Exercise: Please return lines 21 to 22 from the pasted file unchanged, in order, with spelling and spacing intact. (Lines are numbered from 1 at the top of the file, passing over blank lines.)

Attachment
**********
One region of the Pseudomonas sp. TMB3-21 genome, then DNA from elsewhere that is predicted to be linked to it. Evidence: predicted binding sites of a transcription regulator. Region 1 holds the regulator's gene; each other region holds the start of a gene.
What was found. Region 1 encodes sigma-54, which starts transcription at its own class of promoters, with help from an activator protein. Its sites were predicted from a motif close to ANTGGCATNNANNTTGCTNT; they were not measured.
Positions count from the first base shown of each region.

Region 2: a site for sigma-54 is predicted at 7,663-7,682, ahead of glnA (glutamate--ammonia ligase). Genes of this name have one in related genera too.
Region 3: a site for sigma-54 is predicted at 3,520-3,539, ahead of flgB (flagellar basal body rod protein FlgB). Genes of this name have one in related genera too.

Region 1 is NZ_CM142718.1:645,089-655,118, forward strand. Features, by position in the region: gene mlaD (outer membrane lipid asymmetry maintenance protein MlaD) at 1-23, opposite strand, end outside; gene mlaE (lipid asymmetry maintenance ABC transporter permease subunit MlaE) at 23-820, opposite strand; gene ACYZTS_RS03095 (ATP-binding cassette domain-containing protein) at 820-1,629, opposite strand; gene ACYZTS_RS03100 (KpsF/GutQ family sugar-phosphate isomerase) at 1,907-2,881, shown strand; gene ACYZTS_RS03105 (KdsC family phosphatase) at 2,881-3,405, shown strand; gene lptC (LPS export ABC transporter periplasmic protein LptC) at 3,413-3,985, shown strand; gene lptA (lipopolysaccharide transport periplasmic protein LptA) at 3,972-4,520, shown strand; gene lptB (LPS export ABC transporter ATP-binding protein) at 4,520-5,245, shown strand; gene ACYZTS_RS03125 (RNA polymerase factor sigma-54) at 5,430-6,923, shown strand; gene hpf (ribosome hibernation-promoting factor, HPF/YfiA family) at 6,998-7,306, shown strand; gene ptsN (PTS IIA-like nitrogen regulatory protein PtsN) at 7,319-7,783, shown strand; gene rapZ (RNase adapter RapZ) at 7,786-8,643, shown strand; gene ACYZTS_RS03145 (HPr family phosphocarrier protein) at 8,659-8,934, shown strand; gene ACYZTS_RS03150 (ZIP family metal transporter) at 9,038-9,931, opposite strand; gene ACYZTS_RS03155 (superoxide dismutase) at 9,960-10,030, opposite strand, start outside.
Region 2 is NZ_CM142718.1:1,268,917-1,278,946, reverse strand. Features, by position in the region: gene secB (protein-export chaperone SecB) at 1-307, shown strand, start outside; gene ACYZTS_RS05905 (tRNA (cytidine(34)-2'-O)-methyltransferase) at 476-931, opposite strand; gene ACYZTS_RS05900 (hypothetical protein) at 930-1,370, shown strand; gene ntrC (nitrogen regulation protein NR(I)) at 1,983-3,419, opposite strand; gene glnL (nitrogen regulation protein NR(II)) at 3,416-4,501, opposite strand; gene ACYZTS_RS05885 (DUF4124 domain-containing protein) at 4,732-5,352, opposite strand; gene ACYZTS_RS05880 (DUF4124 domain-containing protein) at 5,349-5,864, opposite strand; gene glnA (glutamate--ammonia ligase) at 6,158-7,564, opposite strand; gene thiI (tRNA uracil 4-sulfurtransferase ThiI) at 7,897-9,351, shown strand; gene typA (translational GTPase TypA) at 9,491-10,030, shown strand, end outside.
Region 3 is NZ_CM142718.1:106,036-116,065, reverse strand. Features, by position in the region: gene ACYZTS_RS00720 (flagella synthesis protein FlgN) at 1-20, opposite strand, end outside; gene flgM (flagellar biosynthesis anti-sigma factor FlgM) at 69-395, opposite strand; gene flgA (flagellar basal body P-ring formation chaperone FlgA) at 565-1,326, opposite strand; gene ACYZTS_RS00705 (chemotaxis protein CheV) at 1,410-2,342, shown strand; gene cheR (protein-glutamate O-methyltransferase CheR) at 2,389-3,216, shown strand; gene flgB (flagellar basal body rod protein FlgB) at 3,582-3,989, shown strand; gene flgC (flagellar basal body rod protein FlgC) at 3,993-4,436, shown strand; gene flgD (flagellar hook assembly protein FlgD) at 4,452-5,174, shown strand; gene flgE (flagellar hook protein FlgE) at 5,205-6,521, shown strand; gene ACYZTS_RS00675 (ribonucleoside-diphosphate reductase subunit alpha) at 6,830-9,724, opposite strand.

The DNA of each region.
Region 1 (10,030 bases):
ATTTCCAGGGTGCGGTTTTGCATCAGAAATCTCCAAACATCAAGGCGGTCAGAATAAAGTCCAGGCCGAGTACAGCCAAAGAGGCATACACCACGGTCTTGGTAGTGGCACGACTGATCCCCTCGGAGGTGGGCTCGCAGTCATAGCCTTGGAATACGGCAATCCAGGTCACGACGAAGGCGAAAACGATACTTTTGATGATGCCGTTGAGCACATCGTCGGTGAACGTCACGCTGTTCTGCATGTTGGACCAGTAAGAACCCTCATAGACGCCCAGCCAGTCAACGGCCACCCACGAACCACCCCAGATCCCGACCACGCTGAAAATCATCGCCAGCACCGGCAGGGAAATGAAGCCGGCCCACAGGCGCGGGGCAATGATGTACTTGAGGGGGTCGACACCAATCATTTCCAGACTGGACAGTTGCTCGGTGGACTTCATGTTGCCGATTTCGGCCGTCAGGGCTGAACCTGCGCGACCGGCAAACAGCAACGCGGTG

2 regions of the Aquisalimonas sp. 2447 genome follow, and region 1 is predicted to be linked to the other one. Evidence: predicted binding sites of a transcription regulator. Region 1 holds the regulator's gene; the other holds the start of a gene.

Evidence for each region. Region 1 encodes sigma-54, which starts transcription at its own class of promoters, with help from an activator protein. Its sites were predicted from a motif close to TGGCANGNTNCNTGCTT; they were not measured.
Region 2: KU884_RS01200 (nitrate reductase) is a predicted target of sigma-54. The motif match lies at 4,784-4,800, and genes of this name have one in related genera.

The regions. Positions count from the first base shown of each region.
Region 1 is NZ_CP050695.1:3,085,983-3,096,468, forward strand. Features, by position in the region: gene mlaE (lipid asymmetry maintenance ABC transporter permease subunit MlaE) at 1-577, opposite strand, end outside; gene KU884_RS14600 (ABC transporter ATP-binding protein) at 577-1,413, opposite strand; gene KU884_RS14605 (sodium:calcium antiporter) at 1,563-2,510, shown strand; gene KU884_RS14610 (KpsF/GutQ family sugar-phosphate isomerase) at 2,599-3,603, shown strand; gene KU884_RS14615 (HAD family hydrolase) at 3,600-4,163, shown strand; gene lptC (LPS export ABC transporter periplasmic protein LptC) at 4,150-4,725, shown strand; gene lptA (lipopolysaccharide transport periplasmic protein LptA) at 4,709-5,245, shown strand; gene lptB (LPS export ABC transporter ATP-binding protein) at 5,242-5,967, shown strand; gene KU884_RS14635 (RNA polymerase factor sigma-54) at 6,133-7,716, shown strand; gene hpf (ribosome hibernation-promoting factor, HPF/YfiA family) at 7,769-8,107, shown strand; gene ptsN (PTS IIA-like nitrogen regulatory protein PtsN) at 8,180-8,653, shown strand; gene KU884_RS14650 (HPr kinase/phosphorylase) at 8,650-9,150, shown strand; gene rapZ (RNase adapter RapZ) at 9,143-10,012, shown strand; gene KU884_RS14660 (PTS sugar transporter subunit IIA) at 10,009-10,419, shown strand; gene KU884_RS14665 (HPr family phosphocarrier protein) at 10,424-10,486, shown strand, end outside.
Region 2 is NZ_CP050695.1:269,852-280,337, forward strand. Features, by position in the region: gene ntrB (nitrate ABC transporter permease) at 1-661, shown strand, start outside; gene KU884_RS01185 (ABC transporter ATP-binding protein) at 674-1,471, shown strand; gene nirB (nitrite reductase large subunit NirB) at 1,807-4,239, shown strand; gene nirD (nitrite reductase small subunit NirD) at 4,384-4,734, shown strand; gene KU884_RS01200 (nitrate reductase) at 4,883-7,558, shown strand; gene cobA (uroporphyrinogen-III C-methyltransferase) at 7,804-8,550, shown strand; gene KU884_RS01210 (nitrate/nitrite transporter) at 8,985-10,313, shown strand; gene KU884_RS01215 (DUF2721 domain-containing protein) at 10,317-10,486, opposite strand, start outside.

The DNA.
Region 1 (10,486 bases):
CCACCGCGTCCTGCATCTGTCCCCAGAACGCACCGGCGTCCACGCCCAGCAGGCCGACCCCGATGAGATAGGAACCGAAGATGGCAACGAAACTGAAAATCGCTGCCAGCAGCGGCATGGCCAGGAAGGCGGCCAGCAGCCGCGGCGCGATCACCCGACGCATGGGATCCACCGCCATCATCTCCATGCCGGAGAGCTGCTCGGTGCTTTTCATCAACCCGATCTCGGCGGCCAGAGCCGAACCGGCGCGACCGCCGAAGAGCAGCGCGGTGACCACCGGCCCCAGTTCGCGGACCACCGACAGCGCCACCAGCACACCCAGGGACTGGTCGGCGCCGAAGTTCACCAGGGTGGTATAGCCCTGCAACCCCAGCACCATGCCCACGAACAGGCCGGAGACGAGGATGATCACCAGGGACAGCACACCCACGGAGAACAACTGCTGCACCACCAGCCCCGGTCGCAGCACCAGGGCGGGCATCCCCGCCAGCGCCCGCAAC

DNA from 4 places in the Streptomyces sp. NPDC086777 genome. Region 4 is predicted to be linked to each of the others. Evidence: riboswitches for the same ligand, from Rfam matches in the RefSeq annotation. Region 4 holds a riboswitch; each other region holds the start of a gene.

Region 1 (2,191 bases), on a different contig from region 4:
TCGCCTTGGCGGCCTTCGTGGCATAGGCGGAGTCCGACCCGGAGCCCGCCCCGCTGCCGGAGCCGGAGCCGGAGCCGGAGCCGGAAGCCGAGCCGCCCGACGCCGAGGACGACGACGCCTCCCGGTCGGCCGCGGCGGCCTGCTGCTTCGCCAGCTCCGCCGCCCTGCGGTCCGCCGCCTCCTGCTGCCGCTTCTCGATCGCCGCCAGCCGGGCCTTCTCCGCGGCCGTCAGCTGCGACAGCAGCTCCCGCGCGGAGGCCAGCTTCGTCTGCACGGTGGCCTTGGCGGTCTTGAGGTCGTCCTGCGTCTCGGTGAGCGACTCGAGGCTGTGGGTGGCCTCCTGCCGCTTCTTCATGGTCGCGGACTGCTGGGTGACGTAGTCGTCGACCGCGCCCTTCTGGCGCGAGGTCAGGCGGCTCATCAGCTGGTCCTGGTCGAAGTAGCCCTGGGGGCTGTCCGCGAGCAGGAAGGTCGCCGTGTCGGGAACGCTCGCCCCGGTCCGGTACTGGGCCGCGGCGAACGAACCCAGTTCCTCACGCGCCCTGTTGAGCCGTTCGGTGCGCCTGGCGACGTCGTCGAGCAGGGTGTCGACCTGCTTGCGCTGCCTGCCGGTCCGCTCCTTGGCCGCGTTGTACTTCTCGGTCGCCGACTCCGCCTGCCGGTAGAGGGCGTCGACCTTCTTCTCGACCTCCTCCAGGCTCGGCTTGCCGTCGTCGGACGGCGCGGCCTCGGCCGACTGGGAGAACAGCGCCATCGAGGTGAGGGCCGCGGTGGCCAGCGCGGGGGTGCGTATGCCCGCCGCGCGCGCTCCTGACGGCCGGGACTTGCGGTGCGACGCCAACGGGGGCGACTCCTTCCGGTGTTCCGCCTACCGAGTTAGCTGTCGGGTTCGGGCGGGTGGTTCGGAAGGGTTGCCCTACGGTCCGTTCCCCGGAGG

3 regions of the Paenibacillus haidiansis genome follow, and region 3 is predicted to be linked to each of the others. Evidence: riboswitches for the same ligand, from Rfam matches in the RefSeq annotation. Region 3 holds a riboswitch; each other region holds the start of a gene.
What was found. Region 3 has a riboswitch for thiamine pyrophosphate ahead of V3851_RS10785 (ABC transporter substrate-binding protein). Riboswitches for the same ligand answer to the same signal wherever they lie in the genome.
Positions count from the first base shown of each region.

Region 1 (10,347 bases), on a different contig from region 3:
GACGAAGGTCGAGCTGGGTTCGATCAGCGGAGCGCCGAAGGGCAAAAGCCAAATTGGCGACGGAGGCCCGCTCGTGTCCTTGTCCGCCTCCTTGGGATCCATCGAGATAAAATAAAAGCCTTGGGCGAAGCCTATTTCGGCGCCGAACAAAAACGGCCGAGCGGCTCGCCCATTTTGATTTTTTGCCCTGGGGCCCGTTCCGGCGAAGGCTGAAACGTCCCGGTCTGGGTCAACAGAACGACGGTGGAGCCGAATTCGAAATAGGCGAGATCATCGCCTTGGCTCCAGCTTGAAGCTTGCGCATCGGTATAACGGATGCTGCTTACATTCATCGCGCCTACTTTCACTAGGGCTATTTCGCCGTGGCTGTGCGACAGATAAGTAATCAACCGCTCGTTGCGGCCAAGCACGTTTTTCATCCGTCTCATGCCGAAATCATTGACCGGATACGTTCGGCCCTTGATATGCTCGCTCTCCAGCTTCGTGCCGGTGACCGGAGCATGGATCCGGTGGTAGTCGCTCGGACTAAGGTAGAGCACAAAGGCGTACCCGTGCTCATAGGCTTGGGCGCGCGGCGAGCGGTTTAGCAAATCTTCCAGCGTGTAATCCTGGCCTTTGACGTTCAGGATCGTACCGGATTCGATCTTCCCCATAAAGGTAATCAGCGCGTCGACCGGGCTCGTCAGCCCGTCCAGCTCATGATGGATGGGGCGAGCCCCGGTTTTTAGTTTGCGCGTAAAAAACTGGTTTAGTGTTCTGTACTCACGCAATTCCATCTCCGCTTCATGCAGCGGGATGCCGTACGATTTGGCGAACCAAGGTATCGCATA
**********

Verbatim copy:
DNA from 4 places in the Streptomyces sp. NPDC086777 genome. Region 4 is predicted to be linked to each of the others. Evidence: riboswitches for the same ligand, from Rfam matches in the RefSeq annotation. Region 4 holds a riboswitch; each other region holds the start of a gene.

Region 1 (2,191 bases), on a different contig from region 4: